Sometimes, we just don't know what to say.
It happens to all of us, even career comforters: rabbis, ministers and priests. When we hear something awful has happened to someone we love, or even someone we barely know, our instinct is to freeze or withdraw. We write a note or send an email but then, a few weeks later, we cross the street to avoid talking to the woman whose husband has just died or repeatedly forget to call a friend who's suffered a terrible loss.
Here's the irony: It's not because we don't care. It's because we do. We're terrified we'll say the wrong thing, or freeze, or make things worse. We make it, without meaning to, about us, and not about the person who needs us.
When I encounter this fear and resistance in myself, I always come back to two simple but exquisite teachings from the Talmud. The first: "Rabbi Abba son of Rabbi Hanina taught: The one who visits a sick person, takes away 1/60 of that person's pain." (Babylonia Talmud, Nedarim 39b) and the second: "Rabbi Chiyya was suffering, and Rabbi Yochanan gave him his hand. Rabbi Chiyya was lifted." (Babylonian Talmud, B'rachot 5b)
What's so striking about these teachings is this: There's nothing in them that requires that we know what to say. Yochanan doesn't say a word to Chiya, he simply holds his hand, and in that touch, in the simple act of showing up, there is comfort. In our willingness to simply enter a hospital room, or a house of mourning, we bring the gift of our presence.
Sometimes, words can't be the balm a suffering person needs. Sometimes, words can't hold the enormity of loss or trauma. Sometimes, what we most need is to know we haven't been abandoned, that we're not alone. Sometimes, all we can say in the wake of tragedy or illiness is "I'm so sorry." And offer our hand.
For the first year I was in San Diego, I visited a congregant in the last stages of ALS. We'd never met when he was well and by the time I started visiting him regularly, he'd lost his ability to speak or move. But I knew a lot about him. I knew he'd been a staggeringly successful event planner, that he'd lived all over the world, spent years planning parties and events for kings and queens and presidents, had famous friends, and was a person of great verve, energy and kindness. He was also, I knew, a man of deep faith. So on that first visit, I was terrified. What could I offer to a man 40 years my senior, a sophisticate, a jet-setter?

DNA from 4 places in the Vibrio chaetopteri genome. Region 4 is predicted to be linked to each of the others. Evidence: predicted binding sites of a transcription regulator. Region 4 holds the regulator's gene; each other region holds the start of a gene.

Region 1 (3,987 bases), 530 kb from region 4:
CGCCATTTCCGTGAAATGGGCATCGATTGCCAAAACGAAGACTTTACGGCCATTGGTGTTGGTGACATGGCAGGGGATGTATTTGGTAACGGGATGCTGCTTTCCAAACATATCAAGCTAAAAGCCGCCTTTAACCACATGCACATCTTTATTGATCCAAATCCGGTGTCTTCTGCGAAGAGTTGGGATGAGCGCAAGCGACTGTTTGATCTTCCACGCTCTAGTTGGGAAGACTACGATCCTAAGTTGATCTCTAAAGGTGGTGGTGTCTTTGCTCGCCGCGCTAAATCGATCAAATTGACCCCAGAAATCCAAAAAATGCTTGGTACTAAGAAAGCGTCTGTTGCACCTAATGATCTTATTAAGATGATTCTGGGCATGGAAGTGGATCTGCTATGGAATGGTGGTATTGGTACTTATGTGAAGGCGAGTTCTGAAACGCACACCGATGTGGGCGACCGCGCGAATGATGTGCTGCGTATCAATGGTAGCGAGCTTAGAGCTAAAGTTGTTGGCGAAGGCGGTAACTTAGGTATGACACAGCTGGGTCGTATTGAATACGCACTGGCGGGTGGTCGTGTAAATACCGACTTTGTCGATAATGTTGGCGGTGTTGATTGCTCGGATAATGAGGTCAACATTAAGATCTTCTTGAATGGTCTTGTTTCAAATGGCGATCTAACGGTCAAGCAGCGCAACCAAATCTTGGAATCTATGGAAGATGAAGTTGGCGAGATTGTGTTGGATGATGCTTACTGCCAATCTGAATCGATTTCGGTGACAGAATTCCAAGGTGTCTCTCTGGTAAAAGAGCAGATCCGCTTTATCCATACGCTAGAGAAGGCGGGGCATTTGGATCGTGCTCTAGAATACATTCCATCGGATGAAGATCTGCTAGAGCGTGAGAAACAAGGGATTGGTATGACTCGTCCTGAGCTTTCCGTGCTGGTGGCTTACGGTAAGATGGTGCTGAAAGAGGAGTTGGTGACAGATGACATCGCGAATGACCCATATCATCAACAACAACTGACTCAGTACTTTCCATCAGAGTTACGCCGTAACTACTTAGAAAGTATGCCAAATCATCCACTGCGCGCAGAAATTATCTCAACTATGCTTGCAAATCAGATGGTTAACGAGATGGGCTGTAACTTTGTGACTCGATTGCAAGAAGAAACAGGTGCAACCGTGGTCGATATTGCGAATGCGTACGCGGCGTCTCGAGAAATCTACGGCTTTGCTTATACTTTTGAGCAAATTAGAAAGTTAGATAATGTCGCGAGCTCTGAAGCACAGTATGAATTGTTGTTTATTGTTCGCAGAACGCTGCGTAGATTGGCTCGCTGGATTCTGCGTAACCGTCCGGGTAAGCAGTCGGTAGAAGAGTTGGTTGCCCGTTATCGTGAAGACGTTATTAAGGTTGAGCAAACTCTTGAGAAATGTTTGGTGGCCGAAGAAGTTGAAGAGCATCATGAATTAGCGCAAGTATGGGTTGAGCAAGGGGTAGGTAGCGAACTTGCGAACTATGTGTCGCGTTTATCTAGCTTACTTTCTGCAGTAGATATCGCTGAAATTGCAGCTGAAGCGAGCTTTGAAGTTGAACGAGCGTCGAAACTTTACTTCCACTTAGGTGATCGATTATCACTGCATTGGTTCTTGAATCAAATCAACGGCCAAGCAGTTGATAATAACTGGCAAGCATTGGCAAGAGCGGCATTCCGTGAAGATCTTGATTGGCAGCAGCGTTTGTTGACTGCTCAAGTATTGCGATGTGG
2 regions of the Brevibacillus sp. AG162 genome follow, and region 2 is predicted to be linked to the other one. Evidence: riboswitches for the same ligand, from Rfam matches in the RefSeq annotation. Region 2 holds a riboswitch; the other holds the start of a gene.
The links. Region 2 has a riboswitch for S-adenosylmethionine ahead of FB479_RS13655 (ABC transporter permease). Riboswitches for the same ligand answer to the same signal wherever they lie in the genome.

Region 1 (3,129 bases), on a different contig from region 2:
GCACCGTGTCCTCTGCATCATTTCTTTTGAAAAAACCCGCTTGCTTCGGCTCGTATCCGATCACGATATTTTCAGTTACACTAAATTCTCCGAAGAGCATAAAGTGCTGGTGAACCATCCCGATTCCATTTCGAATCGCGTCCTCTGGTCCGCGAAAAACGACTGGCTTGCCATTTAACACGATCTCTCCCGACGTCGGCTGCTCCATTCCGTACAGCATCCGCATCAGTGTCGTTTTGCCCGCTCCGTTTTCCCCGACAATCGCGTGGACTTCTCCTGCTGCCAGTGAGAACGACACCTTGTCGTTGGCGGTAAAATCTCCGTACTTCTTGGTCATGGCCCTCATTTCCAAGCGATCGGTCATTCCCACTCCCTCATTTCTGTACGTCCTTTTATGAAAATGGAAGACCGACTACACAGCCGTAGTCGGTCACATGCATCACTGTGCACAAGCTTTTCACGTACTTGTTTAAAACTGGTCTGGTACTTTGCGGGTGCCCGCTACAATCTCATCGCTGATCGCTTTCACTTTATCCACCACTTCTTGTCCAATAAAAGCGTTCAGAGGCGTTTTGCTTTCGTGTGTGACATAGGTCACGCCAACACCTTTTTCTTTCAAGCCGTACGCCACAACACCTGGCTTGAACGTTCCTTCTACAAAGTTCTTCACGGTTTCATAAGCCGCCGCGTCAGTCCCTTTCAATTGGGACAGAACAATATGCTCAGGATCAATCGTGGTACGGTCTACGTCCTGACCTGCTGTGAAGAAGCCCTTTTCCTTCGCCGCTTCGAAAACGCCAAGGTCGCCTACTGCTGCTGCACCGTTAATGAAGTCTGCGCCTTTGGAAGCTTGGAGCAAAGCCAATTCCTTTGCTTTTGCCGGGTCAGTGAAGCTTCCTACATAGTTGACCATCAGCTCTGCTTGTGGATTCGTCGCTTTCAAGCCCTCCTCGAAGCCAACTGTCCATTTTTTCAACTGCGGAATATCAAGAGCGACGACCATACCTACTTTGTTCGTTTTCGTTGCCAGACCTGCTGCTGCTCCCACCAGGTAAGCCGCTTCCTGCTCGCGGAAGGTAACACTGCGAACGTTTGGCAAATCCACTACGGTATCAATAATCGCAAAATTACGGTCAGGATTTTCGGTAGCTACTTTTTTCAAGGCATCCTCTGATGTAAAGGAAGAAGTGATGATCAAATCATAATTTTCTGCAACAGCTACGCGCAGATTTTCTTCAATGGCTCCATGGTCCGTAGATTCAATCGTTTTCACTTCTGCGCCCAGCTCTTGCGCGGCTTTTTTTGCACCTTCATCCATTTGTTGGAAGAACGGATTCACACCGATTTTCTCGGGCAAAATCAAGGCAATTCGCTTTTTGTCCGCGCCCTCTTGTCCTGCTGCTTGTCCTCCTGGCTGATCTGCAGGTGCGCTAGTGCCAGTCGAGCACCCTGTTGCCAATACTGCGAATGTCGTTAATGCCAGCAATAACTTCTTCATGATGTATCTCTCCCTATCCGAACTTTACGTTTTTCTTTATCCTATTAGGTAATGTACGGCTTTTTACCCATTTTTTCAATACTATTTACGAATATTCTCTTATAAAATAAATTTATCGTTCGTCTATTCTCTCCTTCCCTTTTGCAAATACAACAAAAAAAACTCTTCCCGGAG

That first morning, I walked into his sickroom, sat down by the bed, and smiled. He raised his eyebrows and the corners of his mouth moved up ever so slightly. I took his hand and started to sing. A simple psalm, over and over again, first with the Hebrew words, and then just the tune. And as I continued, a slow smile spread across his face, tears filled his eyes and tracked down his cheeks. Worried I'd upset him, I stopped singing, and he raised his eyebrows, as if to say: "No, go on."
This became our ritual. Friday mornings, I would come in, chant the prayer for healing, light and bless the Shabbat candles, and take his hand and begin to sing. And every week, his eyes would light up, and he would smile a small, weak smile. And then he would begin to cry. And every week, I learned that often it's our showing up that matters most, that sometimes, our mere presence is the best possible panacea for a broken heart, a wounded soul, a hurting body, and that the 1/60th of suffering we take away by showing up has the ability to ease pain better than any drug ever will.